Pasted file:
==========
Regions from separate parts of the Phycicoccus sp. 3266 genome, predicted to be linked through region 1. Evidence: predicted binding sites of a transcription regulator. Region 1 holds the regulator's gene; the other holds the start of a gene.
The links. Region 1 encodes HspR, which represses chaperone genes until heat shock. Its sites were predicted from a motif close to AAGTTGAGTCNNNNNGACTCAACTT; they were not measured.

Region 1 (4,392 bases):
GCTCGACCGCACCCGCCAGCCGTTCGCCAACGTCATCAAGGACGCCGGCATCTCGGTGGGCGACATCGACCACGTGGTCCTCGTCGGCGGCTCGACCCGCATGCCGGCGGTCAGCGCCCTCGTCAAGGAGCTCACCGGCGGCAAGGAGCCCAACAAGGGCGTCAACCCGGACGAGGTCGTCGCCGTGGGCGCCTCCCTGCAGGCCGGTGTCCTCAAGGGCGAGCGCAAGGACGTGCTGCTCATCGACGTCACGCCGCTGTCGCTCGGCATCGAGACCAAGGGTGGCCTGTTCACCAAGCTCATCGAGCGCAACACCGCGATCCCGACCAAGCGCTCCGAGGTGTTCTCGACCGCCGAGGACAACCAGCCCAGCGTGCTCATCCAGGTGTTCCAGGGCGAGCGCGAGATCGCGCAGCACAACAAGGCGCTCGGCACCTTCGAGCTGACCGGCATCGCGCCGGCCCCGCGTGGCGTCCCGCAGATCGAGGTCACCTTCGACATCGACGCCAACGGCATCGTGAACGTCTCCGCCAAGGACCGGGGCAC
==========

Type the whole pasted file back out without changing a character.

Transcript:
Regions from separate parts of the Phycicoccus sp. 3266 genome, predicted to be linked through region 1. Evidence: predicted binding sites of a transcription regulator. Region 1 holds the regulator's gene; the other holds the start of a gene.
The links. Region 1 encodes HspR, which represses chaperone genes until heat shock. Its sites were predicted from a motif close to AAGTTGAGTCNNNNNGACTCAACTT; they were not measured.

Region 1 (4,392 bases):
GCTCGACCGCACCCGCCAGCCGTTCGCCAACGTCATCAAGGACGCCGGCATCTCGGTGGGCGACATCGACCACGTGGTCCTCGTCGGCGGCTCGACCCGCATGCCGGCGGTCAGCGCCCTCGTCAAGGAGCTCACCGGCGGCAAGGAGCCCAACAAGGGCGTCAACCCGGACGAGGTCGTCGCCGTGGGCGCCTCCCTGCAGGCCGGTGTCCTCAAGGGCGAGCGCAAGGACGTGCTGCTCATCGACGTCACGCCGCTGTCGCTCGGCATCGAGACCAAGGGTGGCCTGTTCACCAAGCTCATCGAGCGCAACACCGCGATCCCGACCAAGCGCTCCGAGGTGTTCTCGACCGCCGAGGACAACCAGCCCAGCGTGCTCATCCAGGTGTTCCAGGGCGAGCGCGAGATCGCGCAGCACAACAAGGCGCTCGGCACCTTCGAGCTGACCGGCATCGCGCCGGCCCCGCGTGGCGTCCCGCAGATCGAGGTCACCTTCGACATCGACGCCAACGGCATCGTGAACGTCTCCGCCAAGGACCGGGGCAC